• Bad Extended Key Usage (EKU) on CAs: This check tests whether an implementation rejects CA certificates with an Extended Key Usage extension that is incompatible with the end-entity’s use of the certificate for TLS server authentication. The Mozilla Certificate Policy FAQ states:

Inclusion of EKU in CA certificates is generally allowed. NSS and CryptoAPI both treat the EKU extension in intermediate certificates as a constraint on the permitted EKU OIDs in end-entity certificates. Browsers and certificate client software have been using EKU in intermediate certificates, and it has been common for enterprise subordinate CAs in Windows environments to use EKU in their intermediate certificates to constrain certificate issuance.

While many implementations support the semantics of an incompatible EKU in CAs as a reason to treat a certificate as invalid, RFCs do not require this behavior so we do see several implementations below not applying this verification.

  • Missing Basic Constraints Extension: This check tests whether the implementation rejects paths where a CA is missing the Basic Constraints extension. RFC 5280 requires that all CAs have this extension, so all implementations should support this.
  • Not a CA: This check tests whether the implementation rejects paths where a CA has a Basic Constraints extension, but that extension does not identify the certificate as being a CA. Similarly to the above, all implementations should support this and fortunately all of the implementations tested applied this check correctly.
  • Deprecated Signing Algorithm: This check tests whether the implementation rejects certificates that have been signed with an algorithm that is considered deprecated (in particular, with an algorithm using SHA-1). Enforcement of SHA-1 deprecation is not universally present in all TLS implementations at this point, so we see a mix of implementations below that do and do not apply it.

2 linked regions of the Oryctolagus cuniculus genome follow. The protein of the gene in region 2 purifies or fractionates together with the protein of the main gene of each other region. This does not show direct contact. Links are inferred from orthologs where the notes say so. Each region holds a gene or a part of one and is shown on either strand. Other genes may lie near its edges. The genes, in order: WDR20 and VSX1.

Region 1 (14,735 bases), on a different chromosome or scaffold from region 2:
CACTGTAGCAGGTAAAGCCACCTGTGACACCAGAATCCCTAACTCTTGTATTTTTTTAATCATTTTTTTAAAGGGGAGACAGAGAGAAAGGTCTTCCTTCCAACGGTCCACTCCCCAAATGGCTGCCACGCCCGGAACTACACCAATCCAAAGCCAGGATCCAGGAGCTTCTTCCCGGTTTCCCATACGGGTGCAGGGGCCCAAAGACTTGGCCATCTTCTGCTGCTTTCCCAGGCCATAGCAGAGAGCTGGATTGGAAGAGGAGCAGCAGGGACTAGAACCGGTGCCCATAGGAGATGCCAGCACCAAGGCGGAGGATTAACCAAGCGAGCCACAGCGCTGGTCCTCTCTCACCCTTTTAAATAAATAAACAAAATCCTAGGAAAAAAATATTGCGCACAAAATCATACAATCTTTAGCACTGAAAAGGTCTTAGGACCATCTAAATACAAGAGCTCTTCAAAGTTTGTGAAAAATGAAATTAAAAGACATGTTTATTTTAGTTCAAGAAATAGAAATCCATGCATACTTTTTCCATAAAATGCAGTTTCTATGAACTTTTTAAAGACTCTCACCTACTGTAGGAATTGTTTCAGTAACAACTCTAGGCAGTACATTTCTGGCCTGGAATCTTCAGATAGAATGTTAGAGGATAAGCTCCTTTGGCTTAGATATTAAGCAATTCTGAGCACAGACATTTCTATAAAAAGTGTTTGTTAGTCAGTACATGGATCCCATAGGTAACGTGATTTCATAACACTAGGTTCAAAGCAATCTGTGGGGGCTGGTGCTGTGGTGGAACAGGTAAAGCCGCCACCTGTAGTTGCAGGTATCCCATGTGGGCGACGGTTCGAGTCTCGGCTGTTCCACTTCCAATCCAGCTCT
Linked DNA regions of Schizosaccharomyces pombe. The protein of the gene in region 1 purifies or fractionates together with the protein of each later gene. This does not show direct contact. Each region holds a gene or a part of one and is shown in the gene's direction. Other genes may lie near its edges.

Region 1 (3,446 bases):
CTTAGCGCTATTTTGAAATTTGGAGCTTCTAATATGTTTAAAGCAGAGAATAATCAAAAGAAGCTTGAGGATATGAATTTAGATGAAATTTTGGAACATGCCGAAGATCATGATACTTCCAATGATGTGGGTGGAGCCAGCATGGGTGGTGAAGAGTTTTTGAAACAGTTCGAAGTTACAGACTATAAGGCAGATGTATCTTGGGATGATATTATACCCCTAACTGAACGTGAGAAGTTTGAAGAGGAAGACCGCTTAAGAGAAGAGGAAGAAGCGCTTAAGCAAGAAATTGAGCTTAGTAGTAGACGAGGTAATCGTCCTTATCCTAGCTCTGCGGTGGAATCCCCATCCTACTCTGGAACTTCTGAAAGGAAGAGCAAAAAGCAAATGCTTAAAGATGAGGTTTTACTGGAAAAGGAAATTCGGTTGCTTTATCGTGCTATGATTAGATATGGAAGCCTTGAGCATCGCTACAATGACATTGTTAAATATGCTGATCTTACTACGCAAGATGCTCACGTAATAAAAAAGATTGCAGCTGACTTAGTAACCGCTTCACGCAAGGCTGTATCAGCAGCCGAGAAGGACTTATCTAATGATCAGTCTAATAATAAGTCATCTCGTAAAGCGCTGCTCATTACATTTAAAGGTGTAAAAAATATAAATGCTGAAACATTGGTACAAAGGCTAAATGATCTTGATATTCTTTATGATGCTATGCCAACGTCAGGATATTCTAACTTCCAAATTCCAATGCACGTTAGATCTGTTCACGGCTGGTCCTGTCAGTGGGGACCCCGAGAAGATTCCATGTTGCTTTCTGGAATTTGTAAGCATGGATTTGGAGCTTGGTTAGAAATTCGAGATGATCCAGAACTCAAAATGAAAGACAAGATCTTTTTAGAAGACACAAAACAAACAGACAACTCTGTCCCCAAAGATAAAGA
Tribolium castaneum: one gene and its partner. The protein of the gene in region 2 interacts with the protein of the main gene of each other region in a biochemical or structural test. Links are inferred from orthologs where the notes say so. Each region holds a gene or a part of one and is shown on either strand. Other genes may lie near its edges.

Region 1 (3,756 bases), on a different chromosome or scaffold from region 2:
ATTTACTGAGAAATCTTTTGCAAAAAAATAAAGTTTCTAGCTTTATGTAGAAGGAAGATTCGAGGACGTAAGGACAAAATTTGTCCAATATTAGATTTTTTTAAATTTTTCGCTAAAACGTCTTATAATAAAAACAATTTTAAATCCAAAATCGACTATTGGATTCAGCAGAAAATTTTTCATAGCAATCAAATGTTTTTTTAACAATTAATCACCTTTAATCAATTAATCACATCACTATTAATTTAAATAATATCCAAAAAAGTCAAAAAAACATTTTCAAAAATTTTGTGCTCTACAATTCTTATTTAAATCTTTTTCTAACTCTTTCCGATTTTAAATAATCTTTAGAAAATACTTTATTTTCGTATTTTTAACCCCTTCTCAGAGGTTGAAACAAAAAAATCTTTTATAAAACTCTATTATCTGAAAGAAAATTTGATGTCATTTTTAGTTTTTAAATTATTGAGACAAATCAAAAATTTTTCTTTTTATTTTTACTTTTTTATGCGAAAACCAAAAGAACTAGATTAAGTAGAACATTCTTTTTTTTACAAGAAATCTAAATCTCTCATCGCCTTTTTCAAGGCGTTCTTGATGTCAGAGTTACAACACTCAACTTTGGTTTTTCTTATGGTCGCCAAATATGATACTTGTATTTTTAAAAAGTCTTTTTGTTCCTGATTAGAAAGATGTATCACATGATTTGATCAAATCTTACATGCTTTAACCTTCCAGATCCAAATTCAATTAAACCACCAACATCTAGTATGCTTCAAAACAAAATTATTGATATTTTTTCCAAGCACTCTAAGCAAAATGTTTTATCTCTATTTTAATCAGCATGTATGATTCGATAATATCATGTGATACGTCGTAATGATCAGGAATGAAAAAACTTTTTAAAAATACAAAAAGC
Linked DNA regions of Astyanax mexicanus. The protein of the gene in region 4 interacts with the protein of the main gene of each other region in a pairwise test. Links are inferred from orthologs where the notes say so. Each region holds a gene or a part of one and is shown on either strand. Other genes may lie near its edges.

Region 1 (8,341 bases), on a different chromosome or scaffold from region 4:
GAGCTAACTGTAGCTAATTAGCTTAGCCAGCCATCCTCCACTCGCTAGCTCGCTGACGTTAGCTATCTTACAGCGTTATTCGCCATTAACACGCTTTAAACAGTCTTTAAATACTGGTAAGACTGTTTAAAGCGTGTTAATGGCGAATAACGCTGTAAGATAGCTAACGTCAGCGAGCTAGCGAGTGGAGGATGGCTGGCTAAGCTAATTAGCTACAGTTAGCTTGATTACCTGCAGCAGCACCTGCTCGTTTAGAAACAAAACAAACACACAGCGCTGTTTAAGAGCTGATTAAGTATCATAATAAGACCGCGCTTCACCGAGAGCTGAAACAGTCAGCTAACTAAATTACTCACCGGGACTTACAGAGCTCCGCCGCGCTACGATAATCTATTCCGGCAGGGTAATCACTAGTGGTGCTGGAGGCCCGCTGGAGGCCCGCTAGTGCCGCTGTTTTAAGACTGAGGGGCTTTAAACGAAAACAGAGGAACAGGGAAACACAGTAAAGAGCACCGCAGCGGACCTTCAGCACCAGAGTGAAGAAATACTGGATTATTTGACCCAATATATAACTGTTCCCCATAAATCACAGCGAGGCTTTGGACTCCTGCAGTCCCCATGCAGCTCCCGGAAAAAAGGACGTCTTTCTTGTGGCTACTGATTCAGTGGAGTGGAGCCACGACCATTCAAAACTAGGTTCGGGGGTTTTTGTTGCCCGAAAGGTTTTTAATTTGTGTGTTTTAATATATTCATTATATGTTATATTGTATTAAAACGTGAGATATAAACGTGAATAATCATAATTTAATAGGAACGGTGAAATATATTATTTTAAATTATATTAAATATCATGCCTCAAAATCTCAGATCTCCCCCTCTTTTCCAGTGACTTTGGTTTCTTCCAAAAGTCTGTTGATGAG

For more information about these checks, check out the repository’s README. Now on to the results!

webpki

webpki is a rust library for validating web PKI certificates. It’s the underlying validation mechanism for the rustls library that I actually tested. webpki shows up as the hero of the non-browser TLS implementations, supporting all of the features and having a 100% test pass rate. webpki is primarily maintained by Brian Smith who also worked on the mozilla::pkix codebase that’s used by Firefox.

Go

Go didn’t distrust deprecated signature algorithms by default (although looking at the issues tracker, an update was merged to change this long before I started working on this test suite; it should land in Go 1.18), but otherwise supported all the features in the test suite. However, while it supported EKU constraints on CAs the test suite discovered a bug that causes path building to fail under certain conditions when only a subset of paths have an EKU constraint.

Upon inspection, the Go x509 library validates most certificate constraints (like expiration and name constraints) as it builds paths, but EKU constraints are only applied after candidate paths are found. This looks to be a violation of Sleevi’s Rule, which probably explains why the EKU corner case causes Go to have a bad time:

Even if a library supports path building, doing some form of depth-first search in the PKI graph, the next most common mistake is still treating path building and path verification as separable, independent steps. That is, the path builder finds “a chain” that is rooted in a trusted CA, and then completes. The completed chain is then handed to a path verifier, which asks “Does this chain meet all the caller’s/application’s requirements”, and returns a “Yes/No” answer. If the answer is “No”, you want the path builder to consider those other paths in the graph, to see if there are any “Yes” paths. Yet if the path building and verification steps are different, you’re bound to have a bad time.